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Tag: rise of the introverts



PRODUCT: (book) QUIET INFLUENCE:  The Introvert’s Guide to Making a Difference

Author:  Jennifer B. Kahnweiler, PhD

Publisher:  Berrett-Koehler Publishers (2013)

Hawaiians have a name for them, kanaka makua, the quiet people who live out their lives without fanfare and who do their best to support the efforts of the people around them.

The kanaka makua strive to live pono (balanced) lives.  They may be ali’i (chiefs) or kahuna (spiritual practitioners) or kumu (teachers and masters of various disciplines).  Often they are not.  They rarely speak in strident tones and they may not be famous outside their families and circle of friends.  People go to the quiet ones for advice and for discreet help and are not disappointed.

When the kanaka makua choose to take a stand, the people around them rise up to lend their support.  They are deeply honored, these kanaka makua, and when they pass on, their absence is keenly felt.

When I read Jennifer B. Kahnweiler’s book, QUIET INFLUENCE:  The Introvert’s Guide to Making a Difference, I recognized her “Quiet Influencers.”  They are the same people we Hawaiians call “kanaka makua.”


Kahnweiler’s earlier book, THE INTROVERTED LEADER:  Building On Your Quiet Strength, published in 2009, was in the forefront of a wave of information about introverts and how they walk through the world.  World-change was speeding up then, and the standard in-your-face extrovert tactics were no longer as effective as they once were.

Since more than half of the population are NOT naturally into making a lot of noise, the idea percolated up through the mass consciousness that maybe the quiet ones, who are not fueled so much by external stimuli, might have other ways of walking that don’t involve so much pushing and shoving and talking fast and loud.  That idea keeps growing, that quiet and effective is a good thing to be.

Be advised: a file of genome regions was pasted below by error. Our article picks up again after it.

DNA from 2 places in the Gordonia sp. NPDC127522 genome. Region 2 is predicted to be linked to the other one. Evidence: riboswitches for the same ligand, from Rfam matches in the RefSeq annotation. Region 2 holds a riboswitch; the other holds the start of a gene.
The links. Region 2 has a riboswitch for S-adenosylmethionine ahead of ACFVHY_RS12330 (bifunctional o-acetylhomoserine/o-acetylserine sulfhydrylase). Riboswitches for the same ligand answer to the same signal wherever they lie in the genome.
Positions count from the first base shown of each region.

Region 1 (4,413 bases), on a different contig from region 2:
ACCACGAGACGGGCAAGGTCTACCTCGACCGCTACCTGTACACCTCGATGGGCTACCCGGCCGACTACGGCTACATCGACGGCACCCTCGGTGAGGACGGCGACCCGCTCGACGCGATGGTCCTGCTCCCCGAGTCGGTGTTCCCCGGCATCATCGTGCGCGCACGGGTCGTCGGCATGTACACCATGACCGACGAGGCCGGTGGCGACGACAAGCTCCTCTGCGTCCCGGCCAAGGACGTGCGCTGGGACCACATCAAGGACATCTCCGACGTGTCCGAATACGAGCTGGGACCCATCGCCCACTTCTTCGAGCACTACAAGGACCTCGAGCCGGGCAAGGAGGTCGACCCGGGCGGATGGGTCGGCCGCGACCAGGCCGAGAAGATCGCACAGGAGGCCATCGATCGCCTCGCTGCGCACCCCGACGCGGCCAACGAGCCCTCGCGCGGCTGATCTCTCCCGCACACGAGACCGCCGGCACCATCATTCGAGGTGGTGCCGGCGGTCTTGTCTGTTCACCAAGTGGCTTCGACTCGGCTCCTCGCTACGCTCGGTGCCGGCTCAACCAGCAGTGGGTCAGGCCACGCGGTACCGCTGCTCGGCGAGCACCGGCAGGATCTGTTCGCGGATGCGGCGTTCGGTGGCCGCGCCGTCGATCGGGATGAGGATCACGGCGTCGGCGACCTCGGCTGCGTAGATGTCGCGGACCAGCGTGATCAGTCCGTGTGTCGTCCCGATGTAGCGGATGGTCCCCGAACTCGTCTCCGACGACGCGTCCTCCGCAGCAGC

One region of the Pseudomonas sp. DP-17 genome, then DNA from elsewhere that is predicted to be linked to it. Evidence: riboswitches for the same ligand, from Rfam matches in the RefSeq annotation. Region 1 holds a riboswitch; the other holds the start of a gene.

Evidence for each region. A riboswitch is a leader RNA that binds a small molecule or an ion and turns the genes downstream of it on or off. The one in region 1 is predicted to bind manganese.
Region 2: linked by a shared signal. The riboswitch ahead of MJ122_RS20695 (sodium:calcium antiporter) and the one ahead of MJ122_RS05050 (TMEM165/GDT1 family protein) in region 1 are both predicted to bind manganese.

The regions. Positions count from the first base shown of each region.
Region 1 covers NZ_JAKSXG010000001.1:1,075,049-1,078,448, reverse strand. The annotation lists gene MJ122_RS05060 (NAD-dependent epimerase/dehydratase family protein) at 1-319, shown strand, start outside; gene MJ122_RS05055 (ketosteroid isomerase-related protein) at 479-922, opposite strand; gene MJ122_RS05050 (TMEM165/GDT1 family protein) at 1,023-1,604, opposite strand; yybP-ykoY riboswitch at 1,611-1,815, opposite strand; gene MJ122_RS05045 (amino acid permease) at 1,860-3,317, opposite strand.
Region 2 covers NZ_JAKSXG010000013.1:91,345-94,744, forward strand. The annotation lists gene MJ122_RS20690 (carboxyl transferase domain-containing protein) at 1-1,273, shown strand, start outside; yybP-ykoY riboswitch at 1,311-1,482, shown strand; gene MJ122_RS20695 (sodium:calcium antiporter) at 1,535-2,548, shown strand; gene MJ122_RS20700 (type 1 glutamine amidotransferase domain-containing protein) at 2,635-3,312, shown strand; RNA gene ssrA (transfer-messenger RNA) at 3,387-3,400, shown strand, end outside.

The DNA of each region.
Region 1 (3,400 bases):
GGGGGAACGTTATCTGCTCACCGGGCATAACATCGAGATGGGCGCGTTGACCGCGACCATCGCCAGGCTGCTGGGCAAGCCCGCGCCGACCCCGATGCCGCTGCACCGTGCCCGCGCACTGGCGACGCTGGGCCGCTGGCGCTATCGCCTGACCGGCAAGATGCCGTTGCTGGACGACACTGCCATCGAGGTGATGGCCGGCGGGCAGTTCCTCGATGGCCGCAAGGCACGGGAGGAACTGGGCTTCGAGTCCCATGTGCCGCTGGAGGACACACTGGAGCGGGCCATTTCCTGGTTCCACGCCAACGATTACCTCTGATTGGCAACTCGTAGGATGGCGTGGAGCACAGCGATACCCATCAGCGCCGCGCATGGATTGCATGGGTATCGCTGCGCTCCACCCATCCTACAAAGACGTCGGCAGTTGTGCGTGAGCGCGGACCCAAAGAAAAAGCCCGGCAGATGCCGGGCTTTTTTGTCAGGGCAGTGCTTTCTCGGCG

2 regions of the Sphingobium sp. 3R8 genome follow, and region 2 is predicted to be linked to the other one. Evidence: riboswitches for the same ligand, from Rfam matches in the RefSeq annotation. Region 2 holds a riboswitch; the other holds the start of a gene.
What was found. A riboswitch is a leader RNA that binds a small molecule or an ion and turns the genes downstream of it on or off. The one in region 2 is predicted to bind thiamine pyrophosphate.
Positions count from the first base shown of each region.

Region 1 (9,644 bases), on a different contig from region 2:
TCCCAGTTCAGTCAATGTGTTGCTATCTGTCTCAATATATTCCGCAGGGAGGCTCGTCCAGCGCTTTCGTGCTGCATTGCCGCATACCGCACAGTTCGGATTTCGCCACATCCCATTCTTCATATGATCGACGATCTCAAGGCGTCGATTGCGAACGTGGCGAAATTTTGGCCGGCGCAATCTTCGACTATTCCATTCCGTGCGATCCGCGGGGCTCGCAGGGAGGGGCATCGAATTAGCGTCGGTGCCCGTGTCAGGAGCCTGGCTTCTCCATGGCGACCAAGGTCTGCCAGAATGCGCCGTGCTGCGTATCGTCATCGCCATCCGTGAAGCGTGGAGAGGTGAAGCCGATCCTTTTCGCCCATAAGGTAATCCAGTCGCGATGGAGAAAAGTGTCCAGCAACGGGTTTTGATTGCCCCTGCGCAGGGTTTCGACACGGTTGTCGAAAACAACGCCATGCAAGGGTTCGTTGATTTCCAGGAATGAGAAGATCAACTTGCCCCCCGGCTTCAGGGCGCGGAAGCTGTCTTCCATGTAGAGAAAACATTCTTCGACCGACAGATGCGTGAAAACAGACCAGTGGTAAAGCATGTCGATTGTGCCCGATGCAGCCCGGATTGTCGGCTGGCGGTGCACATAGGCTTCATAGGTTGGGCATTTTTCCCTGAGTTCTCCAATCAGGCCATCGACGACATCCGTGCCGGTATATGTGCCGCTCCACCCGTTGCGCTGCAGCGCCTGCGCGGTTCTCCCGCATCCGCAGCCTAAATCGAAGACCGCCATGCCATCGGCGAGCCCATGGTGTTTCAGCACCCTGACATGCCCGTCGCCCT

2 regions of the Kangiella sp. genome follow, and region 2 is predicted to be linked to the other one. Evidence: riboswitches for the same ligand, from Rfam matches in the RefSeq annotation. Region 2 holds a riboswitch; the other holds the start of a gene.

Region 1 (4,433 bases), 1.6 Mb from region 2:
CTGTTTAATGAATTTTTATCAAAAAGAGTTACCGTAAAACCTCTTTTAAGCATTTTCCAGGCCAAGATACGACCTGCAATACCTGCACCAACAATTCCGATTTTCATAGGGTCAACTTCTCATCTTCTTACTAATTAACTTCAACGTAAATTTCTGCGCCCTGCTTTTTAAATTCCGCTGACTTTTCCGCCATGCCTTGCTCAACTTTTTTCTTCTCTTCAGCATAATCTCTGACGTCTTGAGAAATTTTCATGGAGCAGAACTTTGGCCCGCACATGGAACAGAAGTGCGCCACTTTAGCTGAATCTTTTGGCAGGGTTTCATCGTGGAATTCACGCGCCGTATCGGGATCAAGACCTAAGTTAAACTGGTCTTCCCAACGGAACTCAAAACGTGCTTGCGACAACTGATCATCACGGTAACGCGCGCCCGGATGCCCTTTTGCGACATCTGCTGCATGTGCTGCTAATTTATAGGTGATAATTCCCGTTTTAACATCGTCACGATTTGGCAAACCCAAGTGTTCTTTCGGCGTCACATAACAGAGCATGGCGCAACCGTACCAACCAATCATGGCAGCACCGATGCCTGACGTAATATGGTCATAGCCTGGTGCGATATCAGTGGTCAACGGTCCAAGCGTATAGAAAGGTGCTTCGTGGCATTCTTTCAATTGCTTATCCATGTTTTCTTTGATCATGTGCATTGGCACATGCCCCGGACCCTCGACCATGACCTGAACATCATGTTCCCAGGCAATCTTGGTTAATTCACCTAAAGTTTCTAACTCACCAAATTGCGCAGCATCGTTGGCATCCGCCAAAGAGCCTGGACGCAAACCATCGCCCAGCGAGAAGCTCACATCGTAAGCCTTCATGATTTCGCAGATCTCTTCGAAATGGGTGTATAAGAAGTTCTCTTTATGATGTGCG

You do not need to be Hawaiian to be a kanaka makua, it seems.  Nor does being an inherently quiet sort necessarily mean you are doomed to be relegated to obscurity.  The Dalai Lama, a man known to billions of people around the world, certainly qualifies as one.  So do people like Mahatma Gandhi, Charles Darwin, Mother Teresa, Nelson Mandela, Abraham Lincoln, Condoleeza Rice, Steven Spielberg, Warren Buffet and Rosa Parks.

As former U.S. Secretary of State Madeline Albright pointed out, “One indication of influence is the ability to stand boldly against hostile trends and alter them.”  All of these quiet people certainly qualify as influencers.


Kahnweiler’s book is built around answering one question:  “How do introverts make an impact by building on their natural strengths?”

Dr. Kahnweiler is an international speaker and an executive coach who has specialized in developing introverted leaders.  By drawing on her experiences to answer the question, she has made a how-to manual for the care, feeding, and handling of your own introvert nature.

She details the strengths that introverts can tap as leaders.  These include:

  • Taking Quiet Time
  • Preparation
  • Engaged Listening
  • Focused Conversations
  • Writing
  • Thoughtful Use of Social Media

Kahnweiler explains what these capabilities are and how you can work on developing them.  Then, she also goes into what happens if you OVER-USE them, explaining that when you rely on a strength too much, this can cause you to lose your ability to influence the people around you.  Every strength, she points out, can become a weakness if you use it too much – whether you are an introvert or an extrovert.

The most interesting aspect of this is that Kahnweiler says she is not a natural introvert.  For her, the work she has done over the year has been like living for many years in a country where she is a foreigner.  Because of her own extrovert nature, she has been able to see the differences between the two perspective and she is able to compare the effects of having one or the other.  Sometimes an ex-pat can see more about how a strange land works than the natives living in it.


I do highly recommend this book.  As a person with introvert tendencies, I am finding much-needed validation of a style of walking that, for me, is the one with the greatest mana and meaning.  Learning to walk lightly while getting where I want to go and effecting the changes I’d like to see happen is so much more satisfying than stomping around “making Big Body.”

Another poem:



Go softly through your days,

Like a warm breeze, go softly,

Softly, touching lightly

This one, then that,

Moving like a quiet swell

That ends up sooshing on the sand.


Go softly through your days.

Lift your feet and let

The soles of them

Glide over the stones like mist,

Unfettered and untrammeled.


Go softly through your days

And the world will surround you

In a warm and welcoming embrace.

It will heave a gentle sigh

As you flow through it

On your way to another when.

by Netta Kanoho

Picture credit:  via

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